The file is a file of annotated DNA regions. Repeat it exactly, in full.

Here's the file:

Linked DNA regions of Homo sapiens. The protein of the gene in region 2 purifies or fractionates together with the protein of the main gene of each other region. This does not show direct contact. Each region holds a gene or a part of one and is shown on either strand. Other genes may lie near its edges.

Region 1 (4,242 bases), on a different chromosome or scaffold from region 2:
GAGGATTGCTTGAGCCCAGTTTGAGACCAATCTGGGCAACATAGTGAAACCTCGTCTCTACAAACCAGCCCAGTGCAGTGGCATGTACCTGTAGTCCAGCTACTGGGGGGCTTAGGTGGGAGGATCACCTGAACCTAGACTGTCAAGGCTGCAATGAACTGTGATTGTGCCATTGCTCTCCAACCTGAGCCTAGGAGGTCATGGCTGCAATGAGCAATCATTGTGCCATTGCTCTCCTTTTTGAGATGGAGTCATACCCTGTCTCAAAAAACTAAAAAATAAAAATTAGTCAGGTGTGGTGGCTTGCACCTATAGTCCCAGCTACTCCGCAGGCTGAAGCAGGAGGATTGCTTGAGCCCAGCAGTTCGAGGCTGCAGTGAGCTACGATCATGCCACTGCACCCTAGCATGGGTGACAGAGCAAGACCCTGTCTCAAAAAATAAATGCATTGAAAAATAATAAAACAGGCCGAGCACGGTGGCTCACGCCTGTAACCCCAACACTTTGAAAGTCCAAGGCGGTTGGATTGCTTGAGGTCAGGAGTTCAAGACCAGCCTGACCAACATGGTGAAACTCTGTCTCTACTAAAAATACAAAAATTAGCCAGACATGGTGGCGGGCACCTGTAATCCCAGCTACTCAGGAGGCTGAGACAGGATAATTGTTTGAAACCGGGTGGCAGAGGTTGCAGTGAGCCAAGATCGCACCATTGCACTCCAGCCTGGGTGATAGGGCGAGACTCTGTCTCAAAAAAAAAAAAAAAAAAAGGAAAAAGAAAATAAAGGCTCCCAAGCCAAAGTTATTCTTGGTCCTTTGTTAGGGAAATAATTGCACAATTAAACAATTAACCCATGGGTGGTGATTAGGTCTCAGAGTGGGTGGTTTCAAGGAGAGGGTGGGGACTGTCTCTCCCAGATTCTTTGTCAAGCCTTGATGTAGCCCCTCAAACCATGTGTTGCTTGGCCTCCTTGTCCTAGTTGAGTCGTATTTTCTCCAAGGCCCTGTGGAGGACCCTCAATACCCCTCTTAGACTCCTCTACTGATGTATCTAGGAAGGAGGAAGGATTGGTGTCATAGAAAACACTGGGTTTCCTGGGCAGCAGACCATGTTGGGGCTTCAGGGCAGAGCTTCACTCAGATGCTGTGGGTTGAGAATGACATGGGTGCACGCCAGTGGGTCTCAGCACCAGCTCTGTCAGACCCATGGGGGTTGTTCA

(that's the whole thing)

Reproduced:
Linked DNA regions of Homo sapiens. The protein of the gene in region 2 purifies or fractionates together with the protein of the main gene of each other region. This does not show direct contact. Each region holds a gene or a part of one and is shown on either strand. Other genes may lie near its edges.

Region 1 (4,242 bases), on a different chromosome or scaffold from region 2:
GAGGATTGCTTGAGCCCAGTTTGAGACCAATCTGGGCAACATAGTGAAACCTCGTCTCTACAAACCAGCCCAGTGCAGTGGCATGTACCTGTAGTCCAGCTACTGGGGGGCTTAGGTGGGAGGATCACCTGAACCTAGACTGTCAAGGCTGCAATGAACTGTGATTGTGCCATTGCTCTCCAACCTGAGCCTAGGAGGTCATGGCTGCAATGAGCAATCATTGTGCCATTGCTCTCCTTTTTGAGATGGAGTCATACCCTGTCTCAAAAAACTAAAAAATAAAAATTAGTCAGGTGTGGTGGCTTGCACCTATAGTCCCAGCTACTCCGCAGGCTGAAGCAGGAGGATTGCTTGAGCCCAGCAGTTCGAGGCTGCAGTGAGCTACGATCATGCCACTGCACCCTAGCATGGGTGACAGAGCAAGACCCTGTCTCAAAAAATAAATGCATTGAAAAATAATAAAACAGGCCGAGCACGGTGGCTCACGCCTGTAACCCCAACACTTTGAAAGTCCAAGGCGGTTGGATTGCTTGAGGTCAGGAGTTCAAGACCAGCCTGACCAACATGGTGAAACTCTGTCTCTACTAAAAATACAAAAATTAGCCAGACATGGTGGCGGGCACCTGTAATCCCAGCTACTCAGGAGGCTGAGACAGGATAATTGTTTGAAACCGGGTGGCAGAGGTTGCAGTGAGCCAAGATCGCACCATTGCACTCCAGCCTGGGTGATAGGGCGAGACTCTGTCTCAAAAAAAAAAAAAAAAAAAGGAAAAAGAAAATAAAGGCTCCCAAGCCAAAGTTATTCTTGGTCCTTTGTTAGGGAAATAATTGCACAATTAAACAATTAACCCATGGGTGGTGATTAGGTCTCAGAGTGGGTGGTTTCAAGGAGAGGGTGGGGACTGTCTCTCCCAGATTCTTTGTCAAGCCTTGATGTAGCCCCTCAAACCATGTGTTGCTTGGCCTCCTTGTCCTAGTTGAGTCGTATTTTCTCCAAGGCCCTGTGGAGGACCCTCAATACCCCTCTTAGACTCCTCTACTGATGTATCTAGGAAGGAGGAAGGATTGGTGTCATAGAAAACACTGGGTTTCCTGGGCAGCAGACCATGTTGGGGCTTCAGGGCAGAGCTTCACTCAGATGCTGTGGGTTGAGAATGACATGGGTGCACGCCAGTGGGTCTCAGCACCAGCTCTGTCAGACCCATGGGGGTTGTTCA